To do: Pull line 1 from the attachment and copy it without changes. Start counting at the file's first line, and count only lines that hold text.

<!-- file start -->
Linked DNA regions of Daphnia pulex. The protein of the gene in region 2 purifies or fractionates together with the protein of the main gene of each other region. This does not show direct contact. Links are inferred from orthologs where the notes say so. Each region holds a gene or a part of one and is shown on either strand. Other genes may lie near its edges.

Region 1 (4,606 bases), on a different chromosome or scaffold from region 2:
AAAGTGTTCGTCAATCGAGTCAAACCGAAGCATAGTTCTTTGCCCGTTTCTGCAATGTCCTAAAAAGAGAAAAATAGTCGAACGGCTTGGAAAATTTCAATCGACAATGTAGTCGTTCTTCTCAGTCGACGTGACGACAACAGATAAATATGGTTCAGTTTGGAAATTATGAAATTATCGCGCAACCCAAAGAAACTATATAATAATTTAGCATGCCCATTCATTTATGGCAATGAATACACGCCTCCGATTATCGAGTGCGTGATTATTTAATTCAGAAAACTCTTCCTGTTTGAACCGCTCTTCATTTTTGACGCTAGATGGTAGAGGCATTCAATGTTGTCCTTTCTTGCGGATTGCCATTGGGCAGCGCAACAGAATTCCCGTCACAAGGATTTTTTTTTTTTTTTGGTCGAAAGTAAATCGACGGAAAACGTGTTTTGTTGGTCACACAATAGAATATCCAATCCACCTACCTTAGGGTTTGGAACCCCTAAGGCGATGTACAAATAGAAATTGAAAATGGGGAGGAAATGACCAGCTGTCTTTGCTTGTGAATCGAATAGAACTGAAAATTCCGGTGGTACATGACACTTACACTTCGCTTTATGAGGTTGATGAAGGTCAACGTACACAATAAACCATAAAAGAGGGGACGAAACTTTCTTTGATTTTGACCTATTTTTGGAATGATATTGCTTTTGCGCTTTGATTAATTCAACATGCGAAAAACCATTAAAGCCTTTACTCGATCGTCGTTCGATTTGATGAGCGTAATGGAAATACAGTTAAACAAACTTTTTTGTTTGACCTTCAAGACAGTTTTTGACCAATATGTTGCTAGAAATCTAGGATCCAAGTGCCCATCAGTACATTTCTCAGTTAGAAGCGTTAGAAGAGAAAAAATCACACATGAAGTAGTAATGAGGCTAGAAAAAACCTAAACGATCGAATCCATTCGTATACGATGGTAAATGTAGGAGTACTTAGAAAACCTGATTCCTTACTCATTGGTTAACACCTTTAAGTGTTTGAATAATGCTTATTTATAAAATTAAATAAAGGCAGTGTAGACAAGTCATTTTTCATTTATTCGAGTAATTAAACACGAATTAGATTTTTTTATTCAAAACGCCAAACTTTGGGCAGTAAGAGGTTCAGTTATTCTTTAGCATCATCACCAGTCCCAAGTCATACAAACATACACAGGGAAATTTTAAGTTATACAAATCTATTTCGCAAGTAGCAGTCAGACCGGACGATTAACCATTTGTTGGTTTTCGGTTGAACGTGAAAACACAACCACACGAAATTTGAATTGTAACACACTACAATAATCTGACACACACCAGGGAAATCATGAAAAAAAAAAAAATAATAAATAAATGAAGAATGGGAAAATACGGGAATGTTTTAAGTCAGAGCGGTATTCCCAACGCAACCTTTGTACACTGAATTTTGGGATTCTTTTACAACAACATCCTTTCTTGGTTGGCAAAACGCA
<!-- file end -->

Linked DNA regions of Daphnia pulex. The protein of the gene in region 2 purifies or fractionates together with the protein of the main gene of each other region. This does not show direct contact. Links are inferred from orthologs where the notes say so. Each region holds a gene or a part of one and is shown on either strand. Other genes may lie near its edges.